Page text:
A tale of two path separators

I was reminded yesterday that macOS will happily let you create files that appear to have slashes in their name, as shown here by the Finder:

A Finder window with two entries. The first is a folder named 'a/b/c' (a slash b slash c), the second is a text file named 'x/y/z' (x slash y slash z).

I made the folder with the “New Folder” button in Finder, and the text file by saving it in TextEdit. Even though I understand how this works, it breaks my brain a bit every time.

If you didn’t know how this works, you could get a clue by running ls:

$ ls
a:b:c/     x:y:z.txt

The files have either colons or slashes in their name, depending on how you look at them.

I don’t understand all the nuances, but I know this is a side-effect of the fact that macOS has not one but two path separators: the slash (/) and the colon (:). The two separators are used in different contexts, and the system will translate between them as needed.

These two separators reflect the two parent systems of modern macOS: classic Mac OS and the Unix-like NeXTSTEP. When they were joined together, Apple’s engineers had to build a file system that was compatible with both the classic Mac’s file system (the Mac OS Extended File System, aka HFS+), and with NeXTSTEP’s file system (the Unix file system, aka UFS). Among other differences, these systems had different path separators: HFS+ used a colon, while UFS used a slash.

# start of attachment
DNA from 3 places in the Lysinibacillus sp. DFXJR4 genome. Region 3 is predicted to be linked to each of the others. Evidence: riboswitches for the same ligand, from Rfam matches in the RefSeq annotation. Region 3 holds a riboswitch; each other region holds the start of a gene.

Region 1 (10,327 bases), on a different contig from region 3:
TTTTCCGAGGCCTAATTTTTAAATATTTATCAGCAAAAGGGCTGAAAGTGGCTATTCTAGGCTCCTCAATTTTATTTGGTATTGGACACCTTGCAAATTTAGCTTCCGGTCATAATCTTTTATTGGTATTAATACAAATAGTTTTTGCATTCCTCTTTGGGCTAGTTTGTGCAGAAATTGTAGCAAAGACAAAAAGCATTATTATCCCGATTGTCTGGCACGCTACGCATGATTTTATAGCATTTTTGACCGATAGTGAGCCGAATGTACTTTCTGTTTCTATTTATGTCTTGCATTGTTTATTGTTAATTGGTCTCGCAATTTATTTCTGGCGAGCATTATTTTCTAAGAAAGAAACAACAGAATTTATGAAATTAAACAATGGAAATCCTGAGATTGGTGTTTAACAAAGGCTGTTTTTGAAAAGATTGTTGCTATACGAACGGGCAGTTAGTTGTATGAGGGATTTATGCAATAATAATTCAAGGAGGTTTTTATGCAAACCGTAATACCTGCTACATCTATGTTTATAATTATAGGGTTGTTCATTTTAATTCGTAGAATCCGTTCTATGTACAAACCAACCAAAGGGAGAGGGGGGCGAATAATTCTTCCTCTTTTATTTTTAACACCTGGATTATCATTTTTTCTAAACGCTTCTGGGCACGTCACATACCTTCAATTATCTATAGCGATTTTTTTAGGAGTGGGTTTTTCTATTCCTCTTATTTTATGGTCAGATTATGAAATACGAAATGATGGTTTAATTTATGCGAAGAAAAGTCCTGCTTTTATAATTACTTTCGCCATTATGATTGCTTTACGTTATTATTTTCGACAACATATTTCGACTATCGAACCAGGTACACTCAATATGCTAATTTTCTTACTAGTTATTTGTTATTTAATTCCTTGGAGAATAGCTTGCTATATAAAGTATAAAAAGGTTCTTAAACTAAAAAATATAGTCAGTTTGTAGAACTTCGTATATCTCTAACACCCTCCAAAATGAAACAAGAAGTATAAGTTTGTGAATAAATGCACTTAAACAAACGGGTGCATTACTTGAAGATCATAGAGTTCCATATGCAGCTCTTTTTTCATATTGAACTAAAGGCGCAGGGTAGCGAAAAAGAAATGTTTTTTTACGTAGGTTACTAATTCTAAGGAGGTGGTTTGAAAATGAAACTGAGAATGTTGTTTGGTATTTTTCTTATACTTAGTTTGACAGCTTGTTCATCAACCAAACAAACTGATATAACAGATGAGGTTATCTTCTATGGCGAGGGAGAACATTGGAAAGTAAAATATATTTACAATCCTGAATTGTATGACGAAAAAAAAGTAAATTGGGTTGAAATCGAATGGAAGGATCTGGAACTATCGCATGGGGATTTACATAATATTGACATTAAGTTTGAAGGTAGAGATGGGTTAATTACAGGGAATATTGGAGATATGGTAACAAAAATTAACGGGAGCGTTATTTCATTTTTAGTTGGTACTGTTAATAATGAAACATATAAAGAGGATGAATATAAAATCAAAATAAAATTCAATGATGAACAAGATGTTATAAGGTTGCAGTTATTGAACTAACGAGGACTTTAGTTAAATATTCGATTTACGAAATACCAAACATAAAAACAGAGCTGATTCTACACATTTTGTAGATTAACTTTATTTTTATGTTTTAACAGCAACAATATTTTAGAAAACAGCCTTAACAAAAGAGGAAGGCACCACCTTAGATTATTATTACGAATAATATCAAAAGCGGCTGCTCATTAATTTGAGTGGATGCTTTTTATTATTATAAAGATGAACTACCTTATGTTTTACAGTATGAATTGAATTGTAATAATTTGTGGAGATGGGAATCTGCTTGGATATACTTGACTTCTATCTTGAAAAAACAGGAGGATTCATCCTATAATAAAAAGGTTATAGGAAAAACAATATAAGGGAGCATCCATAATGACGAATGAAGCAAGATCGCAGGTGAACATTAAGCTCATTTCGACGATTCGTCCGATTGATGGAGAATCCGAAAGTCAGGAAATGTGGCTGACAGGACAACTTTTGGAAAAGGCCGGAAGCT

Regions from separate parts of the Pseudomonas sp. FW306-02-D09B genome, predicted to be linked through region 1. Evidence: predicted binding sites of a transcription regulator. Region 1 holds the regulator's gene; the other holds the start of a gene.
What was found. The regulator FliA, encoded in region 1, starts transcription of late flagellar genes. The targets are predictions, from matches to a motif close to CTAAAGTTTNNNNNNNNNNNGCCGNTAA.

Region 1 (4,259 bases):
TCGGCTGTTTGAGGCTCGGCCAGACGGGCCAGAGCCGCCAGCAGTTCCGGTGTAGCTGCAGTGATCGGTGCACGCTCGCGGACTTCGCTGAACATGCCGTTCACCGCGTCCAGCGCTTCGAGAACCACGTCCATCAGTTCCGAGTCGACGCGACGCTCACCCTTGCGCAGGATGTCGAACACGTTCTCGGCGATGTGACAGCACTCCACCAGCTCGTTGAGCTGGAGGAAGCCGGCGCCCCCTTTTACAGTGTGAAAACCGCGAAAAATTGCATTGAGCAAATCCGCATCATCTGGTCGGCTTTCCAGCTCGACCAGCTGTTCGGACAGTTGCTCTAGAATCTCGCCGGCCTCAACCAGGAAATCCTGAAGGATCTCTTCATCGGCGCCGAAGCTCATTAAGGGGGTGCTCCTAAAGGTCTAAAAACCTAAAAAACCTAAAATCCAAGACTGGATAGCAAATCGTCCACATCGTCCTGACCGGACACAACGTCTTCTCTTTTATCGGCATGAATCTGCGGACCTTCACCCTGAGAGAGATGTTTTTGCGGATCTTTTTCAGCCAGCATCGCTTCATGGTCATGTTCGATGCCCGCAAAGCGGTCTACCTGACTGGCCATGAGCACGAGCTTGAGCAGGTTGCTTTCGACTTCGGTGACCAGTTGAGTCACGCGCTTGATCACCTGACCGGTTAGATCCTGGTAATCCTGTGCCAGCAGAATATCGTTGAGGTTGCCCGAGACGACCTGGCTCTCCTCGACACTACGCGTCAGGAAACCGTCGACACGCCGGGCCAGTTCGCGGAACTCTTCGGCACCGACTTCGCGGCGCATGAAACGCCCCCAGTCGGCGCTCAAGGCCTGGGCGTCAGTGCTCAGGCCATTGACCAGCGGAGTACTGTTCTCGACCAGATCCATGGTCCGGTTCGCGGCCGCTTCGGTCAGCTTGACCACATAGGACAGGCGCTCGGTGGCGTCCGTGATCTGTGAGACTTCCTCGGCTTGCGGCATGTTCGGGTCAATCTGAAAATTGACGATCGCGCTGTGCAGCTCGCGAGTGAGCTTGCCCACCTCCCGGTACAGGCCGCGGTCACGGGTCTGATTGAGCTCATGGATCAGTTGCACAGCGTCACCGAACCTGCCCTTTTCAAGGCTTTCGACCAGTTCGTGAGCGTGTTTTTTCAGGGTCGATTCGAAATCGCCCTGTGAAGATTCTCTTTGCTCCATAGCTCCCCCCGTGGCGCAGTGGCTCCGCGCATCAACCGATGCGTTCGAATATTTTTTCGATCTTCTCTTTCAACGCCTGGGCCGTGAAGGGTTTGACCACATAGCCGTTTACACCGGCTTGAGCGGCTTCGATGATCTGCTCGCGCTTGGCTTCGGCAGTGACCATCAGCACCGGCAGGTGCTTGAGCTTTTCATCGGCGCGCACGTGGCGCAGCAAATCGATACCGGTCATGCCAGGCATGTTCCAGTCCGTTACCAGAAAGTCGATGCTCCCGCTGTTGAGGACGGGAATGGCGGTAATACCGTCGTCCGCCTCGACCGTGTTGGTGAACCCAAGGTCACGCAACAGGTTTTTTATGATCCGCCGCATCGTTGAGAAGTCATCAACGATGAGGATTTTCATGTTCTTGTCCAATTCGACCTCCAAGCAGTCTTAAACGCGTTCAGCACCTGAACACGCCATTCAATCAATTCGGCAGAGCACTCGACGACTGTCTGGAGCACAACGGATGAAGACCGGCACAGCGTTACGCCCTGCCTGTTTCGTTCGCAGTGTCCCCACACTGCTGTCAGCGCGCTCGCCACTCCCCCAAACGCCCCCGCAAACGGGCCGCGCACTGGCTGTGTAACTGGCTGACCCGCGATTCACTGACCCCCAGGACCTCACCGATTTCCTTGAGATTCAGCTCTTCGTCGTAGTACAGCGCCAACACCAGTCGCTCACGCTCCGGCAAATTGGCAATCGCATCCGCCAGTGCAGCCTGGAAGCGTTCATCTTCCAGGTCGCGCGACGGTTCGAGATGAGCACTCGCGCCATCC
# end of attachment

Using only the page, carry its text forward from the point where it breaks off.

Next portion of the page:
There’s a Usenix 2000 paper written by several Apple engineers which describes the problems of combining classic Mac OS and Unix in more detail. It actually describes exactly what we’re seeing with the Finder and ls:

[The translation layer] can create a user-visible schizophrenia in the rare cases of file names containing colon characters, which appear to Carbon applications as slash characters, but to BSD programs and Cocoa applications as colons.

AppleScript is where you’re most likely to encounter colons as path separators in modern macOS:

$ which osascript
/usr/bin/osascript

$ osascript -e 'tell application "Finder" to get (path to me)'
alias Phoenix SSD:usr:bin:osascript

This is likely because AppleScript goes back to System 7, which only had to care about HFS+ and colons. It can give you a UNIX- (or POSIX-) style path, but you have to ask for it explicitly:

$ osascript -e 'tell application "Finder" to get POSIX path of (path to me)'
/usr/bin/osascript

In 2017, Apple replaced HFS+ with the Apple File System, aka APFS, but these dual path separators remain. I can’t find any documentation to confirm it, but I assume that’s for backward compatibility reasons – picking a single path separator would break an enormous amount of software.

The “slashes in filenames” breaks my brain because I started programming after Unix-style filesystems had become totally dominant. In my mind, slash is the directory separator, and Windows is weird for using the backwards slash (\). In reality, file systems have used a variety of directory separators, and it’s only the current Unix hegemony that makes this seem weird. On another timeline, forward slashes in a filename would seem totally normal.